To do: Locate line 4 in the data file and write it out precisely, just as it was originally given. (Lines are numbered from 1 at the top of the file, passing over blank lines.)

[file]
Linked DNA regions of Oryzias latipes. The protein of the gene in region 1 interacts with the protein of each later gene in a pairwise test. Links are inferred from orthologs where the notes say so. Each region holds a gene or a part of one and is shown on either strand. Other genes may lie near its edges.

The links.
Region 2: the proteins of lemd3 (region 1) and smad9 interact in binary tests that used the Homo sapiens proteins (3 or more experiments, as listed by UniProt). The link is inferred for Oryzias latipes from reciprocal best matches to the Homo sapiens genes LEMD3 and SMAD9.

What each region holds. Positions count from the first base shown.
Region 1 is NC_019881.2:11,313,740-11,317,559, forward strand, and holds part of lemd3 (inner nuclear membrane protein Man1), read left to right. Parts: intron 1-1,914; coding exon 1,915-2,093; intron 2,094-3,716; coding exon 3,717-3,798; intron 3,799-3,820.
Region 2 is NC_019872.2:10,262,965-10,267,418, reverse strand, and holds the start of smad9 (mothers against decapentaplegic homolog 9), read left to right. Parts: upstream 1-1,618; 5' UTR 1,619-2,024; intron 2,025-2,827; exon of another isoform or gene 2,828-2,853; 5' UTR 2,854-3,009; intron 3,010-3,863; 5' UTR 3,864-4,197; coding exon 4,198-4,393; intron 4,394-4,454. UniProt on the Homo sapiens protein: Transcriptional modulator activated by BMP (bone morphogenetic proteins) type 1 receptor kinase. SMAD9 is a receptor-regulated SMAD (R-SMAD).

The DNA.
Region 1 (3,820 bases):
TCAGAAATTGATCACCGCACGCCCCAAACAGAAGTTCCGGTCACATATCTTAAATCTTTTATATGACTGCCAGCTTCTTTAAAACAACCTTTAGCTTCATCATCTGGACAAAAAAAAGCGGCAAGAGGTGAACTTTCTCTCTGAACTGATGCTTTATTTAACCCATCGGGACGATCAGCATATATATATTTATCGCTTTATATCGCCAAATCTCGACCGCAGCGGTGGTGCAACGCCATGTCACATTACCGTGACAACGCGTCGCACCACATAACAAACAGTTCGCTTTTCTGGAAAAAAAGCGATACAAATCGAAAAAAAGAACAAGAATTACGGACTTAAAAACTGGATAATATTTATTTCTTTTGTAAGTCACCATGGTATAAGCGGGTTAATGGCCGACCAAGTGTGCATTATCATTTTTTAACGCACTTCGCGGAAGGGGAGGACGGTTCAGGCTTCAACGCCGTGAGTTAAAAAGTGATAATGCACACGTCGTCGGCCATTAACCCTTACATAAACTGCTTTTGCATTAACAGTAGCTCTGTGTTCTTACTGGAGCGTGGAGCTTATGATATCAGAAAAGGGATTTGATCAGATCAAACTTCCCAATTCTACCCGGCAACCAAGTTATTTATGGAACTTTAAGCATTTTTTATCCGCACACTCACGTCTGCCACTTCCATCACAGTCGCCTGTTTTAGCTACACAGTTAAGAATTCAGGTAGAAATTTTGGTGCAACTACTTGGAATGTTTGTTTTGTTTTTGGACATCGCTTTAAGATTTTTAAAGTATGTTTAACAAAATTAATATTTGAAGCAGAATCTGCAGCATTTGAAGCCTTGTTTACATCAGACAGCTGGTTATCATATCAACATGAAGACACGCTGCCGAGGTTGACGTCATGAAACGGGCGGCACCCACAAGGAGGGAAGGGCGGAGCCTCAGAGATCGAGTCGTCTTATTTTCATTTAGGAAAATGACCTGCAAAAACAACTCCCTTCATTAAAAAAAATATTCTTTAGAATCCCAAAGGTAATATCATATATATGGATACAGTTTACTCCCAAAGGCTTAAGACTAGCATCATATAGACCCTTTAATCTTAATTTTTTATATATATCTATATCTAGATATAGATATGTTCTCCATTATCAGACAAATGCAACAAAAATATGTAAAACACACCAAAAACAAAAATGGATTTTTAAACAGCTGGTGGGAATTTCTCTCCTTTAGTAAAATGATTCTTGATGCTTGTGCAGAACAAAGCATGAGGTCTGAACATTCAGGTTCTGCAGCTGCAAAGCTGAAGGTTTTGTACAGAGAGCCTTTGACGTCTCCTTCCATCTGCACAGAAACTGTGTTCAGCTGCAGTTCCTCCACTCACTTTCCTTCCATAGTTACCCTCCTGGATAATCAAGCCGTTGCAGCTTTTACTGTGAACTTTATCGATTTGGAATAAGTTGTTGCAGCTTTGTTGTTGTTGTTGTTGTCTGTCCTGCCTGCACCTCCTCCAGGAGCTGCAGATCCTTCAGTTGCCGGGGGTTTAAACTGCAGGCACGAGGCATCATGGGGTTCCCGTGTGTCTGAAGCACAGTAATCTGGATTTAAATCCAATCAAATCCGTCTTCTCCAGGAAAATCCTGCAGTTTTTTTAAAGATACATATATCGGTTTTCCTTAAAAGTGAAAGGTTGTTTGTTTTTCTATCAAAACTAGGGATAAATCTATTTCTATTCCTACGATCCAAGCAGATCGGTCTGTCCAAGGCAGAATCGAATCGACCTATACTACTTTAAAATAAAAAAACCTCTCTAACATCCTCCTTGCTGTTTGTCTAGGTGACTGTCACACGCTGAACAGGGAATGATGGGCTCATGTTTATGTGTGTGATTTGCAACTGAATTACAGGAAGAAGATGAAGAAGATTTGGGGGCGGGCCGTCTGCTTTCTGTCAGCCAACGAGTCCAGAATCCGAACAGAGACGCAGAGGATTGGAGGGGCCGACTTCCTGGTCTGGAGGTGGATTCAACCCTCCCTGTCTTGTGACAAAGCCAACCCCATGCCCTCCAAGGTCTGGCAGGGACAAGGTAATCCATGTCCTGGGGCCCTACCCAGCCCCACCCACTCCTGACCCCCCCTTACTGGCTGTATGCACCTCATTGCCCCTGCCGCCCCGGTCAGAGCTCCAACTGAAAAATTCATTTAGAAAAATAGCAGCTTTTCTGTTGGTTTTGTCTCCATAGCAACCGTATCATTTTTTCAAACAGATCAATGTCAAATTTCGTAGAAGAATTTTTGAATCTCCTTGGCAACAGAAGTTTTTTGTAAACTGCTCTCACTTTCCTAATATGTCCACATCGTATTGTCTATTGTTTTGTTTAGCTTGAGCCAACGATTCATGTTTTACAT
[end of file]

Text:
What each region holds. Positions count from the first base shown.